Martha Jefferson Randolph to Ellen W. Randolph Coolidge

dearest Ellen

I wrote a hurried scrawl to Mr Coolidge by the last mail which would have been burnt if I had had time to collect my thoughts to do better, but although I went in to Nicholas’s pavillion and it rained furiously while I was there, I was so often interrupted, and even forced to leave My letter to come in the house twice during the short time of writing it, that I found if I did not send that, that another and heaven knows how many more mails might pass before I had time to do it that write again. this neighbourhood is becoming a place of general resort during the summer season, many Parents who have sons at the University come to Charlottesville instead of going to the Springs, and you know if a person has an acquaintance, particularly if there is the slightest degree of relationship, [. . .] it would be a slight to go to a publick house if they can be accomodated at a private one at any possible inconvenience to the family. poor Mr Garrett has had William Bollig Bolling’s family consiting of 6 white persons 3 or 4 servants and 7 horses living upon him for a fortnight, although Mrs Garret is obliged to go back 4 generations and himself 3 before they come to the common stock. Mrs Garretts house is small, [. . .] their income moderate, and a young family just coming forward in the world and William Bolling very rich, but they are relations. I waited upon Mrs Bolling and invited the two families to dinner, expecting 1 carriage full of ladies and perhaps 3 gentlemen behind say 8 persons, they there came 2 carriages full of ladies and children, and 4 gentlemen on horseback 12 persons, besides 4 others unexpected which with your aunt Cary’s family Made 20 persons to dinner in the dining room and 11 children & boys in My sitting room 31 persons in all. two days after, Monday we had another invited party, and Thursday another. every day but one some person more than the family, and Saturday, that day week from the great party, another dinner party, 4 in the same week. Your Aunt Cary and all her children have been with us since the first of September, and I believe will spend the month, the girls are belles and allways have some beaux from the University according as the lectures permit, it in their train. and untill Mann became so very ill that I would not permit it, danced every evening. it was extremely annoying to me whilst his danger [. . .] cast such a gloom over the family to see so many young people dressing and flirting and restrain’d only by a sense of decency from actually dancing. thank heaven there is a slight change for the better to day, the doctor admitted for the first time that he was better than he has been, but still his pulse is unchanged, his last fit of stupor was shorter and his violent but the fever as violent as ever. it is a complicated case of fever the same of which poor Mrs Minor’s son died, with a tendency to inflamation in the brain, and some other simtoms simptoms which his long residence in the lower country occasioned, and the danger is still eminent. with regard to Your Aunt Cary her affairs are very prosperous and she in fine spirits, handsomer and more agreable than I have seen her for years. Jane also is much improved. Mary has lost her exquisite complection and much of her beauty with it, though she is still a very pretty girl Modest and unassuming, a little too much of Mrs Duck still; your namesake is wonderfully changed for the better, she has lost much of her beauty but has retained enough with those beautifull large dark eyes to be still quite pretty. her manners are greatly improved; in company she is modest and gentle, and not disagreable any where. My part of the family Patsy is very pretty lively and good humoured, but so bold so noisy, rude, & pertinaciously teasing [. . .] that she is the most trouble some disagreable child I know. I am never so sensible of the excellence of Jefferson’s children till I see them contrasted with others. they were staying with me for their health while the Marquis was here. Margaret’s throat had two blisters upon it and both were using a red pepper gargle every hour. I hung up my watch and told them how to consult it, and I scarcely ever had to remind them when the time came or check them on any account not even for making a noise. Patsy is developing into a sensible good and really very interesting child. the little creatures were as happy as affectionate and as entirely at home with us as if they had been at Tufton. Anne Randolph has had a lover an excellent man, but a widower with a large family of children a Mr Jones from North Carolina, and report says she has discarded him—Col. Peyton has advised me to send your books by a waggon to his care it is vain to wait for the river. the water is so low in consequence of the drought that we shall have no navigation this fall. he will forward the draft for V—s piano to Mr Coolidge as soon as he returns to Richmond, which will be early next week or the latter end of this. I will try to get your trunk down about the same time. Your dear Grandfather is I think still improving he seems more chearful and moves less feebly. his voice is still wrong, I frequently dont know it when [. . .] next room. he says he has derived great benefit from riding [. . .] he goes in a walk and never beyond the 2d roundabout but he has ridden 5 miles on them. My own health is excellent and the rest of the family as well as usual. Eagle started at a cow and placed Miss Cornelia on her feet in the road, but she says took great care not to tread upon or jostle her and behaved as well as possible on such an occasion as soon as he could recover his self possession, adieu My dear daughter, the family are gone to church and I have written in haste but such as the letter is, it will let you know what is most important to your comfort, that your treasures here are all safe Jane has been very ill but not in danger but the inflammation is was so great in her head and face that the doctor apprehended it might extend to the brain. he said the case was a singular one with two separate & dissimilar sets of symptoms but she is better. God bless you My beloved remember me affectionately to Joseph and greet me as often as you please at your side I shall be generally there in imagination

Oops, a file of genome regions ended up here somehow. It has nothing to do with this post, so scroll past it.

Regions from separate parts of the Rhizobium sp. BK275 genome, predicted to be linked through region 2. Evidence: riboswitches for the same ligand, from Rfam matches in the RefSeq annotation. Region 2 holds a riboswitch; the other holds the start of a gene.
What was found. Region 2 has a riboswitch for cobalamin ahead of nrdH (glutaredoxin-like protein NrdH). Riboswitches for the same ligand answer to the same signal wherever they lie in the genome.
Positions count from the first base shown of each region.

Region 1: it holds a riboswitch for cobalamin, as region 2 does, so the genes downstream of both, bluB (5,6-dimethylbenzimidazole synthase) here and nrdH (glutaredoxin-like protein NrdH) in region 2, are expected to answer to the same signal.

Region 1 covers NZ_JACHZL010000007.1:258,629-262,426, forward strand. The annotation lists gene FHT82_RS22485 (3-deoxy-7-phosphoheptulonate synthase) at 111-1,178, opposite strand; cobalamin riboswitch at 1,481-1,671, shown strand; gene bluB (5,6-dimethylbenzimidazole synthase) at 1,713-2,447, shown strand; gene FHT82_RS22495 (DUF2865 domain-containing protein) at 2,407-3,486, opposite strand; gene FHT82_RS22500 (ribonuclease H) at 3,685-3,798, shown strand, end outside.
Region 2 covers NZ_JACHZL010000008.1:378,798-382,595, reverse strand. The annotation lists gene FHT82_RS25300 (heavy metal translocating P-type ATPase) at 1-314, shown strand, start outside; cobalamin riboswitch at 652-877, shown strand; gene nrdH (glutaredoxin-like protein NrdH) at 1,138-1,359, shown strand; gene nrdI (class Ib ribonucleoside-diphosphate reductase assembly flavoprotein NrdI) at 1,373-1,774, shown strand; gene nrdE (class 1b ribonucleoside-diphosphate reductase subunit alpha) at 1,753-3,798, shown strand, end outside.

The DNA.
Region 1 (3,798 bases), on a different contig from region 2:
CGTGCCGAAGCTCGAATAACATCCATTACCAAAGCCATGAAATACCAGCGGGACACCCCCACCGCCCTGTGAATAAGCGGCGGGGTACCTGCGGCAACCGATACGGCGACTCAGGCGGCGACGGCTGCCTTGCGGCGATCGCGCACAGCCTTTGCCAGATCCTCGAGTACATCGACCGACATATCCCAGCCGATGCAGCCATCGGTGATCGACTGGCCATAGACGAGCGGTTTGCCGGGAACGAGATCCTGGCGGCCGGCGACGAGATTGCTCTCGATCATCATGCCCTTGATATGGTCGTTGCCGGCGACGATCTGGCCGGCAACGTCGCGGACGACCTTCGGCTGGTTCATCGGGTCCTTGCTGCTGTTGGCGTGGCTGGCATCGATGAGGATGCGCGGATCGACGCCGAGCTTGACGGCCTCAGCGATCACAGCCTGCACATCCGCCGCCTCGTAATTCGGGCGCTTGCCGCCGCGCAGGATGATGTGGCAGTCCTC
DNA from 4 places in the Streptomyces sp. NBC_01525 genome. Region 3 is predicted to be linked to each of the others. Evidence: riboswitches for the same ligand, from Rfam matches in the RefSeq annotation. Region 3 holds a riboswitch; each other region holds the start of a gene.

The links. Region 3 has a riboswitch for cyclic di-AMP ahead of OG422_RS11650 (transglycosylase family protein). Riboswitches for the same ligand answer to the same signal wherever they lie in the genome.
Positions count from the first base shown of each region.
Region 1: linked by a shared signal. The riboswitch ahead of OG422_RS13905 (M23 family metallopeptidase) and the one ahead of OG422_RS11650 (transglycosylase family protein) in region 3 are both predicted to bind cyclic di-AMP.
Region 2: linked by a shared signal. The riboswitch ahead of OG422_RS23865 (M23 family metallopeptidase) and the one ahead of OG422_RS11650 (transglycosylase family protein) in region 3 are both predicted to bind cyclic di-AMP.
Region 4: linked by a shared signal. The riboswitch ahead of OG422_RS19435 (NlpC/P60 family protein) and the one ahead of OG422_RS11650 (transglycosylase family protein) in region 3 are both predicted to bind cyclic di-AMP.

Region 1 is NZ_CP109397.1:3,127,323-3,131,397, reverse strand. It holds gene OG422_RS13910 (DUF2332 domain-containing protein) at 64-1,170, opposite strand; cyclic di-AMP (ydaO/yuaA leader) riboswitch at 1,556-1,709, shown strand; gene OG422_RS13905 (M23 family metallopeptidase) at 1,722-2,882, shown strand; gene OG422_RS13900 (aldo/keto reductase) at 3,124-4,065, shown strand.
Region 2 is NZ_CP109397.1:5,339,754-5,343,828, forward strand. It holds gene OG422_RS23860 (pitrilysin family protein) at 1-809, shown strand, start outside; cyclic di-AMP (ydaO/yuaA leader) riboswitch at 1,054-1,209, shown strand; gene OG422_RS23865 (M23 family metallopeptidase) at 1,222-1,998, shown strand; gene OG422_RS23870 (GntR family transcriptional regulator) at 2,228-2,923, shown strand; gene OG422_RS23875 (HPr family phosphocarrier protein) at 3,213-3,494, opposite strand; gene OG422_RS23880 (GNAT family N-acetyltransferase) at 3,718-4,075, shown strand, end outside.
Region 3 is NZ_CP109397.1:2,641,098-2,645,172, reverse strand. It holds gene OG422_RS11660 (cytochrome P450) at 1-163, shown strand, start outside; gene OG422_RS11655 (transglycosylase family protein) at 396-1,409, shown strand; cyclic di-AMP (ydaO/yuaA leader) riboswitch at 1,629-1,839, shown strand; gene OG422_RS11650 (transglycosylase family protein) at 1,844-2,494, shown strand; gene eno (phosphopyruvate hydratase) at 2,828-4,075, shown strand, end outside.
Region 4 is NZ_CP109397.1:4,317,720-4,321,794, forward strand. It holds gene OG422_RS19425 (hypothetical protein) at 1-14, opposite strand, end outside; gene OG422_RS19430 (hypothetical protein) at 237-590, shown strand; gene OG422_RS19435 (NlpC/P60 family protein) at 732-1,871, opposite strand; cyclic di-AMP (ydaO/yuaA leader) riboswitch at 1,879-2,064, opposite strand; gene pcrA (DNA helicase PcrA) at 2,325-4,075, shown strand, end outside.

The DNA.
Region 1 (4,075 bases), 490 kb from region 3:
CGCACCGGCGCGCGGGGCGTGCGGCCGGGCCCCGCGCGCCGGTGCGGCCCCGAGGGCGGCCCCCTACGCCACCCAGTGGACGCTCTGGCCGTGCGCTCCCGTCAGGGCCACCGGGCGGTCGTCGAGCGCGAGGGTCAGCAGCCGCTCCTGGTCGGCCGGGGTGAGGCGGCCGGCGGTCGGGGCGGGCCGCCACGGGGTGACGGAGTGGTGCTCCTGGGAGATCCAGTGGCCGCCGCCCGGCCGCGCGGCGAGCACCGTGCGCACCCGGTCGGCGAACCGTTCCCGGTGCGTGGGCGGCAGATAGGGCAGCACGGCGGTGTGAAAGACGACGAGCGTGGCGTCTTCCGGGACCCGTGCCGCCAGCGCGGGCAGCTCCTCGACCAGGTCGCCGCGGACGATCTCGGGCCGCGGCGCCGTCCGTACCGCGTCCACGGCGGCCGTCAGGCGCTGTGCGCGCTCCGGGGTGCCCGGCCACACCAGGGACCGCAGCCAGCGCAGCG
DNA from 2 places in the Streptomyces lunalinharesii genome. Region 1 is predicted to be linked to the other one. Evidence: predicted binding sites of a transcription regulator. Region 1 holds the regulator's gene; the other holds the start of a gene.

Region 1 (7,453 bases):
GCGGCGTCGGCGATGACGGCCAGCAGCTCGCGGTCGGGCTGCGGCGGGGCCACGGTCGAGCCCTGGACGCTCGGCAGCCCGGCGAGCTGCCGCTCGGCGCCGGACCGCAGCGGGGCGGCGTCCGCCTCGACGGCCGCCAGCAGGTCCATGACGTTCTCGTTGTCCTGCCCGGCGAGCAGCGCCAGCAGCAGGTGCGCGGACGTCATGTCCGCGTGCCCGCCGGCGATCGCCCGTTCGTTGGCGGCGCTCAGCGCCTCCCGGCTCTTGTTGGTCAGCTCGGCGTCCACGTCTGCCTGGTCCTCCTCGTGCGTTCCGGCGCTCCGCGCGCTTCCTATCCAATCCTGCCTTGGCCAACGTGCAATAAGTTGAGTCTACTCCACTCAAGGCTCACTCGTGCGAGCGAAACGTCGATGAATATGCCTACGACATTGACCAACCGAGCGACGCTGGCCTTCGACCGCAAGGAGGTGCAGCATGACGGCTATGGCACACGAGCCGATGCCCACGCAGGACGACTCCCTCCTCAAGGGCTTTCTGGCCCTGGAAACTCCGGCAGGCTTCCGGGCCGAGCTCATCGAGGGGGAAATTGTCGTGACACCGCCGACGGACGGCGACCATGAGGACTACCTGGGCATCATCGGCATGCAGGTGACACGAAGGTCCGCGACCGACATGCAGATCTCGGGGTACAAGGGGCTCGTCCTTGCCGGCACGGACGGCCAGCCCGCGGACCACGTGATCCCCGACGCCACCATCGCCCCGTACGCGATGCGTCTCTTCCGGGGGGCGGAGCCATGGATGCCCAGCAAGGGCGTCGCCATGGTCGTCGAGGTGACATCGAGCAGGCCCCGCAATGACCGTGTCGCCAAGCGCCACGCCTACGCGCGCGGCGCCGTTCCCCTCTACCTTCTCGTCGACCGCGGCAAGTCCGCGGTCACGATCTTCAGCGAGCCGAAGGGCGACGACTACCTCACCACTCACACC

yours unchangeably.

Sally is very happy with Mrs Key who is much pleased with her she (Sally) begged to be affectionately remembered to you—as do all your friends Your Aunt C. and Jane particularly. the girls are working a trimming for Sidney with 6 yds in it so that your debt will be paid in that quarter—

Sept. 19. the last news from Mann late yesterday evening he was still mending

RC (ViU: Ellen Wayles Randolph Coolidge Correspondence); dateline at foot of text; torn at seal; addressed: “To Mrs Joseph Coolidge Junior to the care of Joseph Coolidge Junr Esqr Boston Massachusetts”; stamped; postmarked Charlottesville 20 Sept.; endorsed by Coolidge: “18. September 1825”; with notes by Coolidge: "abuse of hospitality in Virginia close of relationship. Dinners at Monticello—2 carriage loads of women & children. Men on horseback. Eagle."